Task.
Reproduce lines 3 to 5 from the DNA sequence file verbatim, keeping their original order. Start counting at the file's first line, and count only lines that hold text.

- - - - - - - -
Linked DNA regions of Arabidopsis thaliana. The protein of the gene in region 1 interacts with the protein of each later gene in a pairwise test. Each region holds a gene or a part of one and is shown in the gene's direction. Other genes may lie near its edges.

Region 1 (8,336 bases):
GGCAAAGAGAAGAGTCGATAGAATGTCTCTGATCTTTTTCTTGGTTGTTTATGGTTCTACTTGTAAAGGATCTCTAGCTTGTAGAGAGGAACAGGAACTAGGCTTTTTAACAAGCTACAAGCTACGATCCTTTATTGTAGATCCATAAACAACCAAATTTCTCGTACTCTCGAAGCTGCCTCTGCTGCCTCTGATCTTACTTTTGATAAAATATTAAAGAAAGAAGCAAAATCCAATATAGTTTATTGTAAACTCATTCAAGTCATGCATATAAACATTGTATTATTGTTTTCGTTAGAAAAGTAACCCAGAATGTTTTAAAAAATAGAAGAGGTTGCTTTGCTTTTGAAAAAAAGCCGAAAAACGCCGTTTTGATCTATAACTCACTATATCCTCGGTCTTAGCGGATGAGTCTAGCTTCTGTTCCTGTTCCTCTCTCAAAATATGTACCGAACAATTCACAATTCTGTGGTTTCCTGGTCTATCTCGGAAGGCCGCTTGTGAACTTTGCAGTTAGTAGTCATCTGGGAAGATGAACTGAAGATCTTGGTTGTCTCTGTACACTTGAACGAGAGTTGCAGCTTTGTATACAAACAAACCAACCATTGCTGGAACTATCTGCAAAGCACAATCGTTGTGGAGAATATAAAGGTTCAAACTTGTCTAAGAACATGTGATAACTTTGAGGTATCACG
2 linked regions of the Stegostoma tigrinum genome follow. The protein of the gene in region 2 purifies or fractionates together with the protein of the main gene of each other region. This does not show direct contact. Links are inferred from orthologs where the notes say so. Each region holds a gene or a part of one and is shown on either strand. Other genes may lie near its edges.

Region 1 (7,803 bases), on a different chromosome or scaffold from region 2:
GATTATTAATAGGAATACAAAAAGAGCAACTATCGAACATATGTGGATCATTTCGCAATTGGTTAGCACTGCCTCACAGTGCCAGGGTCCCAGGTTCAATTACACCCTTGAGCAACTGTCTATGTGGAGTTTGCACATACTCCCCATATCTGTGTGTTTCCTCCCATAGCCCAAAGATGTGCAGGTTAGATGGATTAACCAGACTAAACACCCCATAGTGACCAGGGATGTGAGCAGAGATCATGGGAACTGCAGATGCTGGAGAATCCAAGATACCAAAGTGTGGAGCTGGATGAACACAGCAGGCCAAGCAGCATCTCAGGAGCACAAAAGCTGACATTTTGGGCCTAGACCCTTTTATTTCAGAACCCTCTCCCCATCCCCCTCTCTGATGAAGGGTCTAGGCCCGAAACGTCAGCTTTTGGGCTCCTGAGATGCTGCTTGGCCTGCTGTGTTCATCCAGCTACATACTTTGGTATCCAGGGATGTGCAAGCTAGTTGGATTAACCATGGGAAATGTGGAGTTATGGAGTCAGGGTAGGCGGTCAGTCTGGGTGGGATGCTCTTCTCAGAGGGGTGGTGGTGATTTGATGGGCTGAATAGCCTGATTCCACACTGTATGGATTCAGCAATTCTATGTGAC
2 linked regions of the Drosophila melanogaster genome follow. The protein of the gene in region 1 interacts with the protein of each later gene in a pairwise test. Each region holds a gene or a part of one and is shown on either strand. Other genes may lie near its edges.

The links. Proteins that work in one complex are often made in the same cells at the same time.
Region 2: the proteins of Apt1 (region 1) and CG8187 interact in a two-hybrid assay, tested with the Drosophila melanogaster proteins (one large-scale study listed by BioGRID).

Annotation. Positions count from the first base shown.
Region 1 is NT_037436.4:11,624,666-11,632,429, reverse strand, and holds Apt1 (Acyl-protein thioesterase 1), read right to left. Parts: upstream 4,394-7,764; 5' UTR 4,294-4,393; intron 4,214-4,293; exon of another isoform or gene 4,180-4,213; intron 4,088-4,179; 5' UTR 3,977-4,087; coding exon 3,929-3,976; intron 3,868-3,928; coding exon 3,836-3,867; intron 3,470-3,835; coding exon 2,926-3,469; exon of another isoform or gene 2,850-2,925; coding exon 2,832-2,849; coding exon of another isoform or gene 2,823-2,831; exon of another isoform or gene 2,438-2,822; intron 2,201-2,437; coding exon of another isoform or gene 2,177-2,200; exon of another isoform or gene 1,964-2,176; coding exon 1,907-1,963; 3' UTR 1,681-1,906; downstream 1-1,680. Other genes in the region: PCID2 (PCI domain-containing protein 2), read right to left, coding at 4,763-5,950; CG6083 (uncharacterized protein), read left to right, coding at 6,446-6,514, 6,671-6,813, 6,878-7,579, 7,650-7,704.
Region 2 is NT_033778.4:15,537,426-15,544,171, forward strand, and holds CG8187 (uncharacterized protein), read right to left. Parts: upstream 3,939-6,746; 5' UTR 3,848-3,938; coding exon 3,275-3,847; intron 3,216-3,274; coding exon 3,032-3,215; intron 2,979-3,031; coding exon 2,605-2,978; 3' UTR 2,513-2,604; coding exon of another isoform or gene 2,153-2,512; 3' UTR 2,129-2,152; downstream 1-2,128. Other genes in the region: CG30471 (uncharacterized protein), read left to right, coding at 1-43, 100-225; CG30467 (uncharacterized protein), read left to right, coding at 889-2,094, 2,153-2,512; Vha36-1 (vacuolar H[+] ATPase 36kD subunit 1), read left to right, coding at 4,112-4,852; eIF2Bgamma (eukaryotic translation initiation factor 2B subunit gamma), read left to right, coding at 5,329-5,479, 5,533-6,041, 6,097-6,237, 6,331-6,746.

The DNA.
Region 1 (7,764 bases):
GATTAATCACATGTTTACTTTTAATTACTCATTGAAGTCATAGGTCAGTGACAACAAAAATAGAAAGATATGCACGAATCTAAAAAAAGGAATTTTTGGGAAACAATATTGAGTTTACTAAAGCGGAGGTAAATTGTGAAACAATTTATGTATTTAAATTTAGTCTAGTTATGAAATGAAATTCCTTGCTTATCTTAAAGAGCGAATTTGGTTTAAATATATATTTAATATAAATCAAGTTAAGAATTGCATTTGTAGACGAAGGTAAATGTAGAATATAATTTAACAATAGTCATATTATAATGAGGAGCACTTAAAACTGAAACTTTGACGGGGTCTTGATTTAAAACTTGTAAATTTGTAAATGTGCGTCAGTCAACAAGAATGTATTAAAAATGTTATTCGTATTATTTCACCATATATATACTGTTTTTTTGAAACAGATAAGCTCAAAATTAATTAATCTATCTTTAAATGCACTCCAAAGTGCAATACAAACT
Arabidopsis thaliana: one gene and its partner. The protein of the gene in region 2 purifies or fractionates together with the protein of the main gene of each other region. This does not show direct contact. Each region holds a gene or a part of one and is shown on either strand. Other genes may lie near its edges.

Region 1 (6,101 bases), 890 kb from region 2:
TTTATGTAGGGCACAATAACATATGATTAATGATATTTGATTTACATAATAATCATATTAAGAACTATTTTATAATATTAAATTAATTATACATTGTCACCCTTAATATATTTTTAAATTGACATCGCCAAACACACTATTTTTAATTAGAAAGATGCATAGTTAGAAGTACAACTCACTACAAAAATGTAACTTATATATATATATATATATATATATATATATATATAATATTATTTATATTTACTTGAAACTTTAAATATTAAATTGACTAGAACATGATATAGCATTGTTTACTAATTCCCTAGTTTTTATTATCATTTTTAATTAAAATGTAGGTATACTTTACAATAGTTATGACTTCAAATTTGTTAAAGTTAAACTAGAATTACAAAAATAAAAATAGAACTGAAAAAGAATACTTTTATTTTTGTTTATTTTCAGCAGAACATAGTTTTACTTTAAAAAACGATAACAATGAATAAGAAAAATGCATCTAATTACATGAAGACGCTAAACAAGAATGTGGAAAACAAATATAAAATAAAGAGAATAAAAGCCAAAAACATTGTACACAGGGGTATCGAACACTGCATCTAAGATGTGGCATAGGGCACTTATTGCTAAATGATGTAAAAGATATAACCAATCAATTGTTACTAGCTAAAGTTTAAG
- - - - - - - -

GGCAAAGAGAAGAGTCGATAGAATGTCTCTGATCTTTTTCTTGGTTGTTTATGGTTCTACTTGTAAAGGATCTCTAGCTTGTAGAGAGGAACAGGAACTAGGCTTTTTAACAAGCTACAAGCTACGATCCTTTATTGTAGATCCATAAACAACCAAATTTCTCGTACTCTCGAAGCTGCCTCTGCTGCCTCTGATCTTACTTTTGATAAAATATTAAAGAAAGAAGCAAAATCCAATATAGTTTATTGTAAACTCATTCAAGTCATGCATATAAACATTGTATTATTGTTTTCGTTAGAAAAGTAACCCAGAATGTTTTAAAAAATAGAAGAGGTTGCTTTGCTTTTGAAAAAAAGCCGAAAAACGCCGTTTTGATCTATAACTCACTATATCCTCGGTCTTAGCGGATGAGTCTAGCTTCTGTTCCTGTTCCTCTCTCAAAATATGTACCGAACAATTCACAATTCTGTGGTTTCCTGGTCTATCTCGGAAGGCCGCTTGTGAACTTTGCAGTTAGTAGTCATCTGGGAAGATGAACTGAAGATCTTGGTTGTCTCTGTACACTTGAACGAGAGTTGCAGCTTTGTATACAAACAAACCAACCATTGCTGGAACTATCTGCAAAGCACAATCGTTGTGGAGAATATAAAGGTTCAAACTTGTCTAAGAACATGTGATAACTTTGAGGTATCACG
2 linked regions of the Stegostoma tigrinum genome follow. The protein of the gene in region 2 purifies or fractionates together with the protein of the main gene of each other region. This does not show direct contact. Links are inferred from orthologs where the notes say so. Each region holds a gene or a part of one and is shown on either strand. Other genes may lie near its edges.

Region 1 (7,803 bases), on a different chromosome or scaffold from region 2: